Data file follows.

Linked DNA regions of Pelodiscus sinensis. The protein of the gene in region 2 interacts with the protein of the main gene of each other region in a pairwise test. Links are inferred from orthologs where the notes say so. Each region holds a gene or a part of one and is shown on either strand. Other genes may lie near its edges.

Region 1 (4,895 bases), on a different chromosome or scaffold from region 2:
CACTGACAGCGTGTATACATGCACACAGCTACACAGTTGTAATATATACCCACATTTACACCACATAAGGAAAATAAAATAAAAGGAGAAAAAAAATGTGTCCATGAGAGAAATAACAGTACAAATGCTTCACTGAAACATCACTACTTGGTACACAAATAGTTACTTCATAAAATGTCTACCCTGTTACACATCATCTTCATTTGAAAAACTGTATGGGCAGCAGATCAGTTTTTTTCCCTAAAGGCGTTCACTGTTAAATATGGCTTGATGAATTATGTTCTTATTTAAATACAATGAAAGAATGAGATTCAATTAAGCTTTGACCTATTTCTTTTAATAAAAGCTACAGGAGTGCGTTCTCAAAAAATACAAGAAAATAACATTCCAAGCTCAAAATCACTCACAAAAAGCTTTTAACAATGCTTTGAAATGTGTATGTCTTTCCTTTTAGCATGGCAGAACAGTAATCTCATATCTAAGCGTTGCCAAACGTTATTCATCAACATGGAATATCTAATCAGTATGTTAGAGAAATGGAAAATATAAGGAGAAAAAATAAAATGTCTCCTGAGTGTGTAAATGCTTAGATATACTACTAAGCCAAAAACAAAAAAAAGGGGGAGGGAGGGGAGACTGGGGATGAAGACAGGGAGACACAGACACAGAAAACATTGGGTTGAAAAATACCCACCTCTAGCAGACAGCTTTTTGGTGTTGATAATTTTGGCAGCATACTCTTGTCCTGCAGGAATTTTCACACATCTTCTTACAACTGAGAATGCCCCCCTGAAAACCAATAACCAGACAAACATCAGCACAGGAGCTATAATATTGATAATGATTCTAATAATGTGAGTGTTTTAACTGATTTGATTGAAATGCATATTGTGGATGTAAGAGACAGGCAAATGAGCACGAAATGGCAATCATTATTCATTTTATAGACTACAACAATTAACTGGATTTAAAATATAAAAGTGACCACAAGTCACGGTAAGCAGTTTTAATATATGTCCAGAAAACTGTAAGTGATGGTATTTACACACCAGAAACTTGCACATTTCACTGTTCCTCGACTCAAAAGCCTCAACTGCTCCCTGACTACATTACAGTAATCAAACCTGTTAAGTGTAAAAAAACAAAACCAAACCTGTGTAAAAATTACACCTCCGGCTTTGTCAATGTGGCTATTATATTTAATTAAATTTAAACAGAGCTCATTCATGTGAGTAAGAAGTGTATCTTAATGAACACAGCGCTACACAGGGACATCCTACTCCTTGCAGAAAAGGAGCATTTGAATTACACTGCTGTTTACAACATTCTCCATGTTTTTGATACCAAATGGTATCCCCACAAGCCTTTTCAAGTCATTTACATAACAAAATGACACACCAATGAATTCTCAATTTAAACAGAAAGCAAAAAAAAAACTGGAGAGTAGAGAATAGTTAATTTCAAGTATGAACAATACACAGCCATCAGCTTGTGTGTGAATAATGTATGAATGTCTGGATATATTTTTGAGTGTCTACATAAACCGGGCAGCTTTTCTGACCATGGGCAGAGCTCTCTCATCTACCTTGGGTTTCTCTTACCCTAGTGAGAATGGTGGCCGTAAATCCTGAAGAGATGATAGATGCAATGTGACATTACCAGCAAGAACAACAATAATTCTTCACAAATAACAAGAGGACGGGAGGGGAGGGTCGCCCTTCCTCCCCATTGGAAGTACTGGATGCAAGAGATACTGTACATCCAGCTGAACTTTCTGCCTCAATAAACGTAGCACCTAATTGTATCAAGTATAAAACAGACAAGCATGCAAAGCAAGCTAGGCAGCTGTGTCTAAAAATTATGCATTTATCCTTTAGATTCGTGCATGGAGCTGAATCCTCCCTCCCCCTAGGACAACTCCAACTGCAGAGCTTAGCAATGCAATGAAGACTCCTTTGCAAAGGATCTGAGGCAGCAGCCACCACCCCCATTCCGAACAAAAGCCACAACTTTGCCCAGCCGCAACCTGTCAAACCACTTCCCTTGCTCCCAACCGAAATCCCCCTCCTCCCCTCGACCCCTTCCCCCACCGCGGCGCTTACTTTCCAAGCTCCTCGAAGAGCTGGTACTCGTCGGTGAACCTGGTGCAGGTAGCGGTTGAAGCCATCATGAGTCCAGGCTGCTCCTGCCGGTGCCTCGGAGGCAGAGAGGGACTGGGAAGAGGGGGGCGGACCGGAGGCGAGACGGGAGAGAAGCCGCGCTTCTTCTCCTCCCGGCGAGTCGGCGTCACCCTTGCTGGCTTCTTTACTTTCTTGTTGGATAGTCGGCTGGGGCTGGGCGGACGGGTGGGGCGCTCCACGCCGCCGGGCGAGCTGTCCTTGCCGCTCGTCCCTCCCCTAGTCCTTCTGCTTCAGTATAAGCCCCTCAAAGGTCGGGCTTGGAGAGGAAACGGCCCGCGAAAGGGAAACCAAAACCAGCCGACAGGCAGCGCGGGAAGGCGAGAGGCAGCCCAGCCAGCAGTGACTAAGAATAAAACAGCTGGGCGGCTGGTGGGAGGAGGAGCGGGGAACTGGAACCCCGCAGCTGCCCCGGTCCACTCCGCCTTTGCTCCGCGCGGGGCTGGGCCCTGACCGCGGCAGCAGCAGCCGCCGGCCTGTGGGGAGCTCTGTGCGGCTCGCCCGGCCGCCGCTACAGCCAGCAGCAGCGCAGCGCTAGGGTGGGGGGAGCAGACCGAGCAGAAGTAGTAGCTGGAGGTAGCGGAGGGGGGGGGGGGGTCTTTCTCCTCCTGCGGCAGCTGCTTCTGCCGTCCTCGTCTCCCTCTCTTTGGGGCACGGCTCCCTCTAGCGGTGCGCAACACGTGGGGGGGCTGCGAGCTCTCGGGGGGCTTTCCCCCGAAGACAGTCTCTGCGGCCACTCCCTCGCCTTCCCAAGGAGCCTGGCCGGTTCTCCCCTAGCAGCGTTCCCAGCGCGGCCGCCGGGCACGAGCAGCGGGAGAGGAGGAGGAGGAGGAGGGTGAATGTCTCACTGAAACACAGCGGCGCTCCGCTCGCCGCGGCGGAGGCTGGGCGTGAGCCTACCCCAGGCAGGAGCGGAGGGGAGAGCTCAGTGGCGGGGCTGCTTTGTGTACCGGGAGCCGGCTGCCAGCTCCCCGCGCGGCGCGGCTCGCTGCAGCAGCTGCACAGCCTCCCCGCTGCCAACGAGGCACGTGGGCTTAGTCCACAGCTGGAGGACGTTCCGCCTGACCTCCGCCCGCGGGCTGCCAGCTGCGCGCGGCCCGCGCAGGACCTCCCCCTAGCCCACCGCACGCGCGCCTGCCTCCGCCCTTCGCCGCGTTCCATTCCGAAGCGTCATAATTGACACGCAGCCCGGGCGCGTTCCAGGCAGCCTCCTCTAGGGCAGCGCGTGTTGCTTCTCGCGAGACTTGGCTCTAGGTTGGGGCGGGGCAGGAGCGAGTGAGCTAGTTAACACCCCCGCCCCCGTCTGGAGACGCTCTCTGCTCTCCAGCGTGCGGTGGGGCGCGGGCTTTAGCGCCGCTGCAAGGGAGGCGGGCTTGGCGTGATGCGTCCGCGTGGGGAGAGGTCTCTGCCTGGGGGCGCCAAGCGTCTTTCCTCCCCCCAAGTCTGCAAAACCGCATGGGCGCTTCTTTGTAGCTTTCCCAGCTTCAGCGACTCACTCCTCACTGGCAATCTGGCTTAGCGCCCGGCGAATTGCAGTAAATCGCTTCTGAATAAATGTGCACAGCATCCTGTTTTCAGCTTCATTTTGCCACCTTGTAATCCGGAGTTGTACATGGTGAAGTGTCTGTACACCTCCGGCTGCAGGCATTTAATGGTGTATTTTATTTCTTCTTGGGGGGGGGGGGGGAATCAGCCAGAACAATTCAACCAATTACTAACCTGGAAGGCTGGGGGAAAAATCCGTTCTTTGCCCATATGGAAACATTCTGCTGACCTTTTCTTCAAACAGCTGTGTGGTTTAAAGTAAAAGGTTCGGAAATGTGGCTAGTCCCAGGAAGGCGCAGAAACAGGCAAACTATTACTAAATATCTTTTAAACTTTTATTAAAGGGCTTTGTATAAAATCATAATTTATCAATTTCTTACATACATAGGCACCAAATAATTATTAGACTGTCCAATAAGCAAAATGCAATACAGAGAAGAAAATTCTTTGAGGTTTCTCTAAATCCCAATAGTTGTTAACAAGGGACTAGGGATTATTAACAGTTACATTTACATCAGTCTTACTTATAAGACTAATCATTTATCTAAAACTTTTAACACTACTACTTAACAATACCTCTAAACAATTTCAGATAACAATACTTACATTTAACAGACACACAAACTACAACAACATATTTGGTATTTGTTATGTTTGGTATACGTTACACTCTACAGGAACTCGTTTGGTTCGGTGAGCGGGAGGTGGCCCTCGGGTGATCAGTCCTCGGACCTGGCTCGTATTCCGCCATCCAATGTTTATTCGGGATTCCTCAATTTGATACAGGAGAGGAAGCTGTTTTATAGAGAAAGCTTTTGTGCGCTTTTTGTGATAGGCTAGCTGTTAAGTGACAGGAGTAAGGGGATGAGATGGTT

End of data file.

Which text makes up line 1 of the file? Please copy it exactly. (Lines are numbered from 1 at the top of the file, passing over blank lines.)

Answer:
Linked DNA regions of Pelodiscus sinensis. The protein of the gene in region 2 interacts with the protein of the main gene of each other region in a pairwise test. Links are inferred from orthologs where the notes say so. Each region holds a gene or a part of one and is shown on either strand. Other genes may lie near its edges.